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April 03, 2007

DESERT BLOOM: Rediscovering Yucca


Now that I'm getting out into the countryside again, after what's felt like a very long winter, I'm rediscovering some of my favorite plants. Yucca - it is without a doubt one of the most dramatic families you can install in any xeric landscape. Further south people have their Saguaros, but yuccas are a real symbol of our part of the desert southwest.

These are the kinds of the plants that sometimes get confused with cacti, - not that it's really any wonder. Yuccas have thorns at the end of their sword-like leaves, and these can do some damage. If you don't handle them carefully, they'll hurt. But they're not cactus, not even closely related. In fact, they're more akin to grass, or palms, than to cactus. Don't you just love botany?

Of course there are quite a few different yuccas, and there're some plants that are commonly called yucca, but aren't members of the same genus. The one that comes to my mind is red yucca, which is installed so widely around here - slender leaves, not too treacherous, with terrific red flowers on tall stalks. Hummingbirds go wild for them. Since we use them so much, I'm happy to report that they are American natives, but they're from Texas.

There are true yuccas that've evolved here. We have some that you can readily find out in our desert.

One of the most dramatic yuccas you can see is the Joshua tree. It really looks like a tree, when it gets old enough to produce branches. This is the biggest member of the group. If it's lucky, it can grow to about 30 feet tall, although the US Forest Service states up to 70 feet - very rare. The Audubon society claims that the trunks can be up to a yard across.

Joshua's Latin name is Yucca brevifolia, which means it has short leaves, and they are, relative to its yucca cousins, but these short leaves can be eight inches long.

In the spring, when the plant flowers, the blossoms are all bunched together at the top of the branches, looking like slightly pointy white caps. The name 'Joshua' comes from the European settlers who thought these plants looked like they were praying with their arms extended. Makes sense, since the settlers were probably praying for water.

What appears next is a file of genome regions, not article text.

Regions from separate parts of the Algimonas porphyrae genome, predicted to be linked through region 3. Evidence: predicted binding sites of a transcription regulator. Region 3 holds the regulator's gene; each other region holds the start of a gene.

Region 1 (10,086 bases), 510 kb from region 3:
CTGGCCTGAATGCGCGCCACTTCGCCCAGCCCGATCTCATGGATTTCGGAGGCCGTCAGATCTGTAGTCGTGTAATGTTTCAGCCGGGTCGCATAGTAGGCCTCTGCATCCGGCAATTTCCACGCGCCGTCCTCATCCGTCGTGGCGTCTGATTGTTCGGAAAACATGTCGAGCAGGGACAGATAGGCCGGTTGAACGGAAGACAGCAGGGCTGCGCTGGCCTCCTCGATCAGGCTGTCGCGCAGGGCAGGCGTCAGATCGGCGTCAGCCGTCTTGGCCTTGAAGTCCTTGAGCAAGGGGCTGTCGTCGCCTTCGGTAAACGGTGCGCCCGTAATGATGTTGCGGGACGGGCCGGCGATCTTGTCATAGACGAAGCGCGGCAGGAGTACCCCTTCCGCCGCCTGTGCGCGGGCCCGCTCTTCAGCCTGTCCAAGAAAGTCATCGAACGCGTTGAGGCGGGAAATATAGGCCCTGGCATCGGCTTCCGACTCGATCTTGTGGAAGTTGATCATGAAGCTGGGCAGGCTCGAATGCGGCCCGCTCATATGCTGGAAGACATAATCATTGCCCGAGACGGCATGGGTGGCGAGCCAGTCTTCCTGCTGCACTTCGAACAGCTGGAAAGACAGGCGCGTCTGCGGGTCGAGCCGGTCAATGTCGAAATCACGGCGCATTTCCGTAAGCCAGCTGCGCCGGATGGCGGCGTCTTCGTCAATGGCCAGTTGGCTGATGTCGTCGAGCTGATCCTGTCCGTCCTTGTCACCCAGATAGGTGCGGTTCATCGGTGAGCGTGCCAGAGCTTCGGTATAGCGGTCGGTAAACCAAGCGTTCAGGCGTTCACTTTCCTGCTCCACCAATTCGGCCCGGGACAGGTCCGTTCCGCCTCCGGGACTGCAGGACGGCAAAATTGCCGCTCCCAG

The Mojave yucca is related, and it grows in the same general environment as the Joshua, but if you think of the Joshua as a tree with a single trunk, you might think of the Mojave as squat shrub that can have multiple trunks clustered together. Not that it's a small plant; under ideal conditions, it'll get to 16 feet tall and the trunks, up to a foot wide. The leaves are generally about a foot and a half long, but they can get twice that.

The flowers appear on tall stalks that are thickly covered with creamy white blossoms; they can have purple tinges at the base, too. This is also a great co-evolution story; it's pollinated only by a particular group of moths. In return for the favor, the moth larvae eat some of the seeds.

As the foliage dies, it stays attached to the trunk, forming a kind of sheath. When a Mojave yucca has only one trunk, with the dead leaves hanging down over it, I think the plant looks a little like Cousin It from the Addams family.

The shortest of our yuccas is the banana yucca. The leaves range from two and a half to three feet long. This plant usually gets no more than five feet tall, but of course there are much larger and much smaller ones.

Its name comes from the fruit, which resembles a small banana; apparently it tastes more like sweet potato, though.

The leaves of both the banana and the Mojave yucca can get shredded into coarse hairs along the edges. Native Americans used those fibers for all sorts of things; ropes, weaving. That's in addition to the edible parts of the plants.

Other common names for these plants also come from their leaves. Spanish dagger, Spanish bayonet - you know that they are not meant to be warm and fuzzy.

Given that they're so well defended, it might be a good general principle to 'look but don't touch', and not just because they can hurt. These are legally protected plants - tempting as it may be, you can't just go out and harvest one from the desert. The state has its own language, and it protects certain wild plants as "cactus, yucca, or Christmas tree". I don't know exactly what that means, but I'm glad we're trying to keep them around. These are tough plants, surviving a tough climate. Don't they just symbolize the Mojave?

See discussion rules.


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